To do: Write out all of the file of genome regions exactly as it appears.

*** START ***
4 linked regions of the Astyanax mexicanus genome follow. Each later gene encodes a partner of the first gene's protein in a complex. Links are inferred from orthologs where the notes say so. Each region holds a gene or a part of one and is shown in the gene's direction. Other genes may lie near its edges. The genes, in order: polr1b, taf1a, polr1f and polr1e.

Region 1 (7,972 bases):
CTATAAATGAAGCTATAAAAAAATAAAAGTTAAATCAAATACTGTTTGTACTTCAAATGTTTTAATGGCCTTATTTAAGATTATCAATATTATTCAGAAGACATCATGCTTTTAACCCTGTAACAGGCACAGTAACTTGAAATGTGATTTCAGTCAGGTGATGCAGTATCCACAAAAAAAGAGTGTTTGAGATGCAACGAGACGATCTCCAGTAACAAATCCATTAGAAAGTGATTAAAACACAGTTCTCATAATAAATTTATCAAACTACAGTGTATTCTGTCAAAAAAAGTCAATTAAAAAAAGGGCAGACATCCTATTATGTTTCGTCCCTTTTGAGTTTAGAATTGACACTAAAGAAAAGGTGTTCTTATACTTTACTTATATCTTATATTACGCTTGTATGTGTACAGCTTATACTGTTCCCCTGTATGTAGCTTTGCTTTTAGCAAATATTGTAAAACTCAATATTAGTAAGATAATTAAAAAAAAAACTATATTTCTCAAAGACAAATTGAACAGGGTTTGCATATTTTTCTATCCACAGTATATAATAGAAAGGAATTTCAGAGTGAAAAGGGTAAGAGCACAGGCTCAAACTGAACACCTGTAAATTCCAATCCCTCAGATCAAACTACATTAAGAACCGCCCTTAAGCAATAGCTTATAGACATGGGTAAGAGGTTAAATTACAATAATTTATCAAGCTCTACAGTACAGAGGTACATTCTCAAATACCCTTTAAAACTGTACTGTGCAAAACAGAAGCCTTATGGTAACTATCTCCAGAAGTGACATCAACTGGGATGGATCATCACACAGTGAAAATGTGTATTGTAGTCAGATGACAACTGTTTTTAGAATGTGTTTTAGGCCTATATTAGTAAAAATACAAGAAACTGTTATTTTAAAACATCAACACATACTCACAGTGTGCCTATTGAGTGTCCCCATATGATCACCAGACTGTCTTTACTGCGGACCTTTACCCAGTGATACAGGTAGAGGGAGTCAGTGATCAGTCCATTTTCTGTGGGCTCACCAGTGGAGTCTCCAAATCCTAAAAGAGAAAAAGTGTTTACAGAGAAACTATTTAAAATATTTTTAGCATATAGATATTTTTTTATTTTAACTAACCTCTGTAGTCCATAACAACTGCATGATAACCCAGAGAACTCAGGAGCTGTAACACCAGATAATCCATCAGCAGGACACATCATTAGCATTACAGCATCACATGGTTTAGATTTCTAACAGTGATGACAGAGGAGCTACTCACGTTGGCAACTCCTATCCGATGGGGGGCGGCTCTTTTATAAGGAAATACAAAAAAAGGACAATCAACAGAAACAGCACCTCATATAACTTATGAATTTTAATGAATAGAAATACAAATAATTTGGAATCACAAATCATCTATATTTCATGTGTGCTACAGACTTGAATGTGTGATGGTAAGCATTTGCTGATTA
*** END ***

4 linked regions of the Astyanax mexicanus genome follow. Each later gene encodes a partner of the first gene's protein in a complex. Links are inferred from orthologs where the notes say so. Each region holds a gene or a part of one and is shown in the gene's direction. Other genes may lie near its edges. The genes, in order: polr1b, taf1a, polr1f and polr1e.

Region 1 (7,972 bases):
CTATAAATGAAGCTATAAAAAAATAAAAGTTAAATCAAATACTGTTTGTACTTCAAATGTTTTAATGGCCTTATTTAAGATTATCAATATTATTCAGAAGACATCATGCTTTTAACCCTGTAACAGGCACAGTAACTTGAAATGTGATTTCAGTCAGGTGATGCAGTATCCACAAAAAAAGAGTGTTTGAGATGCAACGAGACGATCTCCAGTAACAAATCCATTAGAAAGTGATTAAAACACAGTTCTCATAATAAATTTATCAAACTACAGTGTATTCTGTCAAAAAAAGTCAATTAAAAAAAGGGCAGACATCCTATTATGTTTCGTCCCTTTTGAGTTTAGAATTGACACTAAAGAAAAGGTGTTCTTATACTTTACTTATATCTTATATTACGCTTGTATGTGTACAGCTTATACTGTTCCCCTGTATGTAGCTTTGCTTTTAGCAAATATTGTAAAACTCAATATTAGTAAGATAATTAAAAAAAAAACTATATTTCTCAAAGACAAATTGAACAGGGTTTGCATATTTTTCTATCCACAGTATATAATAGAAAGGAATTTCAGAGTGAAAAGGGTAAGAGCACAGGCTCAAACTGAACACCTGTAAATTCCAATCCCTCAGATCAAACTACATTAAGAACCGCCCTTAAGCAATAGCTTATAGACATGGGTAAGAGGTTAAATTACAATAATTTATCAAGCTCTACAGTACAGAGGTACATTCTCAAATACCCTTTAAAACTGTACTGTGCAAAACAGAAGCCTTATGGTAACTATCTCCAGAAGTGACATCAACTGGGATGGATCATCACACAGTGAAAATGTGTATTGTAGTCAGATGACAACTGTTTTTAGAATGTGTTTTAGGCCTATATTAGTAAAAATACAAGAAACTGTTATTTTAAAACATCAACACATACTCACAGTGTGCCTATTGAGTGTCCCCATATGATCACCAGACTGTCTTTACTGCGGACCTTTACCCAGTGATACAGGTAGAGGGAGTCAGTGATCAGTCCATTTTCTGTGGGCTCACCAGTGGAGTCTCCAAATCCTAAAAGAGAAAAAGTGTTTACAGAGAAACTATTTAAAATATTTTTAGCATATAGATATTTTTTTATTTTAACTAACCTCTGTAGTCCATAACAACTGCATGATAACCCAGAGAACTCAGGAGCTGTAACACCAGATAATCCATCAGCAGGACACATCATTAGCATTACAGCATCACATGGTTTAGATTTCTAACAGTGATGACAGAGGAGCTACTCACGTTGGCAACTCCTATCCGATGGGGGGCGGCTCTTTTATAAGGAAATACAAAAAAAGGACAATCAACAGAAACAGCACCTCATATAACTTATGAATTTTAATGAATAGAAATACAAATAATTTGGAATCACAAATCATCTATATTTCATGTGTGCTACAGACTTGAATGTGTGATGGTAAGCATTTGCTGATTA